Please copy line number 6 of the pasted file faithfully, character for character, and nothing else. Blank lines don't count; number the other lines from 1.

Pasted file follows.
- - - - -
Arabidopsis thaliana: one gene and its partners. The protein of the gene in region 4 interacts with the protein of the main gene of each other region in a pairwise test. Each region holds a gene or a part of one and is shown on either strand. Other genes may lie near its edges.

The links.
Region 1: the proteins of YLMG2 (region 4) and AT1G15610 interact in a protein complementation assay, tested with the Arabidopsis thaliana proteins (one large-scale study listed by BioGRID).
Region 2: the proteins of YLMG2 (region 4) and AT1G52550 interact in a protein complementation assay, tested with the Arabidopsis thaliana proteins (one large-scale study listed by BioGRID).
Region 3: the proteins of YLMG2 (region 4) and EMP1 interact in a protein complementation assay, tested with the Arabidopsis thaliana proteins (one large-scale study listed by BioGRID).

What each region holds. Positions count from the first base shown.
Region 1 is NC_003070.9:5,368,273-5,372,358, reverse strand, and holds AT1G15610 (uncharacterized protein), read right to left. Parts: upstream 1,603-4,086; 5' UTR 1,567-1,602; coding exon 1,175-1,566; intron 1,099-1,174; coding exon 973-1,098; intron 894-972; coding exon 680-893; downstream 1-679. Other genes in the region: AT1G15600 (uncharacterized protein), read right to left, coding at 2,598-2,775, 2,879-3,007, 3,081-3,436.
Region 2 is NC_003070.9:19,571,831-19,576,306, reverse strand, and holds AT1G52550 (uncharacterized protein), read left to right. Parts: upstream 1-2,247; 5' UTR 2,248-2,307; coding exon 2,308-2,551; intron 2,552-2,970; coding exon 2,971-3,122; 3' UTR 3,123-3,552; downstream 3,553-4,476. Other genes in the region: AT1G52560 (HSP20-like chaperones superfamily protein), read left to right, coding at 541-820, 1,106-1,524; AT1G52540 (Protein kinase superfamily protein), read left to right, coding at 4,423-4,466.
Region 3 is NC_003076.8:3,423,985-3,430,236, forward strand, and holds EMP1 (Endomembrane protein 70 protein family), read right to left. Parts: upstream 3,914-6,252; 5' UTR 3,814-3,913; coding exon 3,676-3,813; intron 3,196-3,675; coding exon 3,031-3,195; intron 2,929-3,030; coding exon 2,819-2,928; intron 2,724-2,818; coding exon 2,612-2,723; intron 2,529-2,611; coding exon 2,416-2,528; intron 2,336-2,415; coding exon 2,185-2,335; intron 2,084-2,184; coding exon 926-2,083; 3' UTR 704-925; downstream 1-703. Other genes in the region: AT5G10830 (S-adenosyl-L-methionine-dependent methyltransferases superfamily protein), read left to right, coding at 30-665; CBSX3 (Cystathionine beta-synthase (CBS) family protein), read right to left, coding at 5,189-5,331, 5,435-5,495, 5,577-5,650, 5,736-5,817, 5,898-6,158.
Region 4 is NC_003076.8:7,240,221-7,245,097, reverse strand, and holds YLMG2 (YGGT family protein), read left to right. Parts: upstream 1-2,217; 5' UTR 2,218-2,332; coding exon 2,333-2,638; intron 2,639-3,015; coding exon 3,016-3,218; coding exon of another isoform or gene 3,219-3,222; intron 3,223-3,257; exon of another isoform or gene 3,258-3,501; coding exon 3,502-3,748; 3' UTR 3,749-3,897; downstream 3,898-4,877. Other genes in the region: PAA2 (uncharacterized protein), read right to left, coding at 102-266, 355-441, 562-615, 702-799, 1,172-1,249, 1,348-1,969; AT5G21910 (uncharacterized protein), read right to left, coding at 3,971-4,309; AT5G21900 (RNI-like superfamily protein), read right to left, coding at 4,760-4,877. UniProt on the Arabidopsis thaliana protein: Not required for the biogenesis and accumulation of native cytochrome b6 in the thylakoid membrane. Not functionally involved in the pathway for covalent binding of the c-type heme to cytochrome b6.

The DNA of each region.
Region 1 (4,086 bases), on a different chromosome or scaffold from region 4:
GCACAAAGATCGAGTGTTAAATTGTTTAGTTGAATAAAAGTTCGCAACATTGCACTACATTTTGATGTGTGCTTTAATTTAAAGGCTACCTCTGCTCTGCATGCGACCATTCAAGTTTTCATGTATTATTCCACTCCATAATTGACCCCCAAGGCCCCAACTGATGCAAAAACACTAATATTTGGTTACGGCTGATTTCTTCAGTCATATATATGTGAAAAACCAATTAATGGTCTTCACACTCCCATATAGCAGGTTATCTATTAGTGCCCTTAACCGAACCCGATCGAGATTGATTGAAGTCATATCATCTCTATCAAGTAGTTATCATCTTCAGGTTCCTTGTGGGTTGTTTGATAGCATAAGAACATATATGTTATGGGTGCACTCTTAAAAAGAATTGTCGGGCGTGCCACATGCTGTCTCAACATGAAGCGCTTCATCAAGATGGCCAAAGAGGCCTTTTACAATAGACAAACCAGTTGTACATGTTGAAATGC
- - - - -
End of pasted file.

What each region holds. Positions count from the first base shown.